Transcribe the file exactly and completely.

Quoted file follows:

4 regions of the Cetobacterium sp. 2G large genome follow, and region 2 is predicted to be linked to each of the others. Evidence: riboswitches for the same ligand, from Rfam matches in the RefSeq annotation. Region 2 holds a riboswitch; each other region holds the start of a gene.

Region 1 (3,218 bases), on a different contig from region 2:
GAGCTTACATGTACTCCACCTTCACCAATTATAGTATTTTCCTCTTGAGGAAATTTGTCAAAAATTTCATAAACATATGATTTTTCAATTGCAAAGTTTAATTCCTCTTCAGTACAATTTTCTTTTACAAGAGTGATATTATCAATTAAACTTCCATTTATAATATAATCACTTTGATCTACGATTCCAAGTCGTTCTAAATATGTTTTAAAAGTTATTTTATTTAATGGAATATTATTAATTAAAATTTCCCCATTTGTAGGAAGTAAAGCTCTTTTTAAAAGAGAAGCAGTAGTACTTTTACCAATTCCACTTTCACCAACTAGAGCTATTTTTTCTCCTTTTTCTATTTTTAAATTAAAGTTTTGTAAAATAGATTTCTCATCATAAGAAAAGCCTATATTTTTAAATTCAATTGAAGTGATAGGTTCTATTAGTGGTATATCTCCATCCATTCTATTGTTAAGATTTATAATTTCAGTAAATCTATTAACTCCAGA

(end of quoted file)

4 regions of the Cetobacterium sp. 2G large genome follow, and region 2 is predicted to be linked to each of the others. Evidence: riboswitches for the same ligand, from Rfam matches in the RefSeq annotation. Region 2 holds a riboswitch; each other region holds the start of a gene.

Region 1 (3,218 bases), on a different contig from region 2:
GAGCTTACATGTACTCCACCTTCACCAATTATAGTATTTTCCTCTTGAGGAAATTTGTCAAAAATTTCATAAACATATGATTTTTCAATTGCAAAGTTTAATTCCTCTTCAGTACAATTTTCTTTTACAAGAGTGATATTATCAATTAAACTTCCATTTATAATATAATCACTTTGATCTACGATTCCAAGTCGTTCTAAATATGTTTTAAAAGTTATTTTATTTAATGGAATATTATTAATTAAAATTTCCCCATTTGTAGGAAGTAAAGCTCTTTTTAAAAGAGAAGCAGTAGTACTTTTACCAATTCCACTTTCACCAACTAGAGCTATTTTTTCTCCTTTTTCTATTTTTAAATTAAAGTTTTGTAAAATAGATTTCTCATCATAAGAAAAGCCTATATTTTTAAATTCAATTGAAGTGATAGGTTCTATTAGTGGTATATCTCCATCCATTCTATTGTTAAGATTTATAATTTCAGTAAATCTATTAACTCCAGA